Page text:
Bidding wars for big oil companies have been rare in recent years, and the Occidental-Chevron standoff has already seized the investment world’s attention. Occidental’s chief executive, Vicki Hollub, has emerged as one of the nation’s most prominent oil executives by challenging Chevron, a giant four times the size of her company.

“Known for her love of Alabama football, Oxy C.E.O. Vicki Hollub is ripping up the playbook and running an all-out offense on the Anadarko board,” Paul Sankey, an oil and gas analyst with Mizuho Financial Group, wrote in a research note to clients on Monday morning.

Whichever suitor emerges victorious, the sale of Anadarko will be the largest deal in the global oil industry in three years and establish a dominant producer in the Permian Basin of Texas and New Mexico, the most productive oil field in the world.

In a statement on Monday evening, Anadarko said it “intends to terminate the Chevron merger agreement in order to enter into a definitive merger agreement with Occidental in connection with the revised Occidental proposal.”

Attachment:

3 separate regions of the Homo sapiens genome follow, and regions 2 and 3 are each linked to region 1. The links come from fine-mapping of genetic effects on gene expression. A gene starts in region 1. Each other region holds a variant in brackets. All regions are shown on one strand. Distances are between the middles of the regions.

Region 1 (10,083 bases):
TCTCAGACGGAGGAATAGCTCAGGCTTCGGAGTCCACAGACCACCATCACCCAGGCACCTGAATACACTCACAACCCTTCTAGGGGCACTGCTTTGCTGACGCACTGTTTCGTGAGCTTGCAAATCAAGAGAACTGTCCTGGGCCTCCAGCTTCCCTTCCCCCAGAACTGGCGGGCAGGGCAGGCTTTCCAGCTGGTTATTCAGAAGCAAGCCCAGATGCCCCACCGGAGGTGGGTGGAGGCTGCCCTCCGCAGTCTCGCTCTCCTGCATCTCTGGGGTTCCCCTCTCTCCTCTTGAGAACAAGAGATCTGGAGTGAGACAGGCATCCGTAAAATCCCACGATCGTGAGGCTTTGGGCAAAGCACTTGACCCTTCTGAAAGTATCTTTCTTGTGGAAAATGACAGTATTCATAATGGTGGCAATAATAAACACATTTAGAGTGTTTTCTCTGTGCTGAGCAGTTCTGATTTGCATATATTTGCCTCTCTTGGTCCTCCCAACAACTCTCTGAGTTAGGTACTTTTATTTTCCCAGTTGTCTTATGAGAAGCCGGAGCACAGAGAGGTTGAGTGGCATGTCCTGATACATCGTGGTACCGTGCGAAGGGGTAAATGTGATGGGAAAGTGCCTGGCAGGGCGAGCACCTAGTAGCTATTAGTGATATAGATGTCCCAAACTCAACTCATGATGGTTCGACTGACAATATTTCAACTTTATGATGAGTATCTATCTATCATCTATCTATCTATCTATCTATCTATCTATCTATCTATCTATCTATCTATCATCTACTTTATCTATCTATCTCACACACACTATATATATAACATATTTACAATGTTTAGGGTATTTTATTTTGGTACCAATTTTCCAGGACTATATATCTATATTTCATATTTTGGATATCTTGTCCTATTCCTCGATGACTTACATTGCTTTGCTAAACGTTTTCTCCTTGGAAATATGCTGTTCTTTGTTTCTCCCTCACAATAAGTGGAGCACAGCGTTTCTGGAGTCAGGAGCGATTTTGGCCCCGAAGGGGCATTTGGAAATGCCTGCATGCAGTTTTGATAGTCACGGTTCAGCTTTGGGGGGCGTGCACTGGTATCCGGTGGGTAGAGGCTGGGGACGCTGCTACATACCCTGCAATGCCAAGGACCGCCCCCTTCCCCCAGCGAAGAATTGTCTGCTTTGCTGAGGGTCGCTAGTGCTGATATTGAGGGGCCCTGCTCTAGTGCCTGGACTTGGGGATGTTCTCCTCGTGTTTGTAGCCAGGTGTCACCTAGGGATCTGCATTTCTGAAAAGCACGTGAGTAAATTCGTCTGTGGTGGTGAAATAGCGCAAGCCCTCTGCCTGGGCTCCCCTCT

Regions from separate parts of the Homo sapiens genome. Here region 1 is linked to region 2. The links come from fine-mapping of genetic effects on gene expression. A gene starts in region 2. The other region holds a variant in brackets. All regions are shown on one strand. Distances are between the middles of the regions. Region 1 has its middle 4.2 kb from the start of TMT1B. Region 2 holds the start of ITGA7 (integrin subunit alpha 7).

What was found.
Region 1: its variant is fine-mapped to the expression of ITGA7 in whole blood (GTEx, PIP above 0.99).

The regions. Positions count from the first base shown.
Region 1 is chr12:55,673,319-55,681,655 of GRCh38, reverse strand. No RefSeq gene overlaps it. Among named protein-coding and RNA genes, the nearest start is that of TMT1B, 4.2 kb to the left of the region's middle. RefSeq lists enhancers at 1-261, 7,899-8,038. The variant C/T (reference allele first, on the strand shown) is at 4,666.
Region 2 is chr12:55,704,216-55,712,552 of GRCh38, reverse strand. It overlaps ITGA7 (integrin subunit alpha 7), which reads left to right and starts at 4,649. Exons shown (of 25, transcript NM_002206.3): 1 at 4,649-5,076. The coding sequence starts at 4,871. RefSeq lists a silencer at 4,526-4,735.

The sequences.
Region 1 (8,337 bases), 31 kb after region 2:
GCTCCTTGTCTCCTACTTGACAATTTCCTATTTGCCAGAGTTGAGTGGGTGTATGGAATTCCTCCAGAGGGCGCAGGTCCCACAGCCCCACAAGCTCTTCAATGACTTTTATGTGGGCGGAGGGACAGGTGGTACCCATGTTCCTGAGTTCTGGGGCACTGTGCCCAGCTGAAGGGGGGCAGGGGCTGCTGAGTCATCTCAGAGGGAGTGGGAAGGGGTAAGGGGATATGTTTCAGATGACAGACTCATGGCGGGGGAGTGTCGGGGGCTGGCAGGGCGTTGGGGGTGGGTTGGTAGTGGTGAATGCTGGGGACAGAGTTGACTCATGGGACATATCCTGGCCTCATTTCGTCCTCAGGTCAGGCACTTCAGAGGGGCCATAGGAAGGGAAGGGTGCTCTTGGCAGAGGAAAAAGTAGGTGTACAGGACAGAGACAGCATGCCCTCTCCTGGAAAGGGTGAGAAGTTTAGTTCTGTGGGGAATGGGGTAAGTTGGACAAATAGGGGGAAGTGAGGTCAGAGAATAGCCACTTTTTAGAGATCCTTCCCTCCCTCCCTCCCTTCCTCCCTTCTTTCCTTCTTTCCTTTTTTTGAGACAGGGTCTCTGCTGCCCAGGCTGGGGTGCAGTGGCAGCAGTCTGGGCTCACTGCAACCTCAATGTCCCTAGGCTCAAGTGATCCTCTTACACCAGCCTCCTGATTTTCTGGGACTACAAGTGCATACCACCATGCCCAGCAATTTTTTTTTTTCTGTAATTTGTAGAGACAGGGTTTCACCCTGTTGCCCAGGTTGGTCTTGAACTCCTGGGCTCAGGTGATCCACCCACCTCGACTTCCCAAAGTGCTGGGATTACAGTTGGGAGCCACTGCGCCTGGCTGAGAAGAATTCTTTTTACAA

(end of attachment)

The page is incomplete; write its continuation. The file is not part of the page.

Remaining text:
Occidental has made four offers for Anadarko in the last two years, but the bidding war began in earnest two weeks ago when Occidental proposed a $38 billion takeover, several billion dollars more than Chevron’s bid. A spokesman for Chevron said on Monday that the company had no comment on Anadarko’s decision.

Over the last week, Occidental won a $10 billion investment from Warren E. Buffett’s Berkshire Hathaway to help finance the acquisition. Then on Sunday, Occidental said it had lined up a sale of Anadarko’s assets in Algeria, Ghana, Mozambique and South Africa to Total, the French oil company, for $8.8 billion.

In a twist on Sunday night, Occidental raised the cash portion of its proposed acquisition of Anadarko to 78 percent, from 50 percent, further increasing the pressure on Anadarko and Chevron. Anadarko’s board said it still preferred a deal with Chevron but kept the door open to further negotiations.

The takeover battle has made meaningful waves beyond the three oil companies directly involved. If Occidental wins, Total stands to become a dominant producer of liquefied natural gas in Africa. Mr. Buffett is making a big bet on oil just a few years after Berkshire Hathaway sold its shares in Exxon Mobil.

The primary prize in the bidding war is Anadarko’s 600,000 acres of shale-oil holdings in the Permian Basin. Industry experts say those parcels are among the most lucrative in the United States. The company has identified 10,000 drilling locations, which is near the operations of Chevron and Occidental.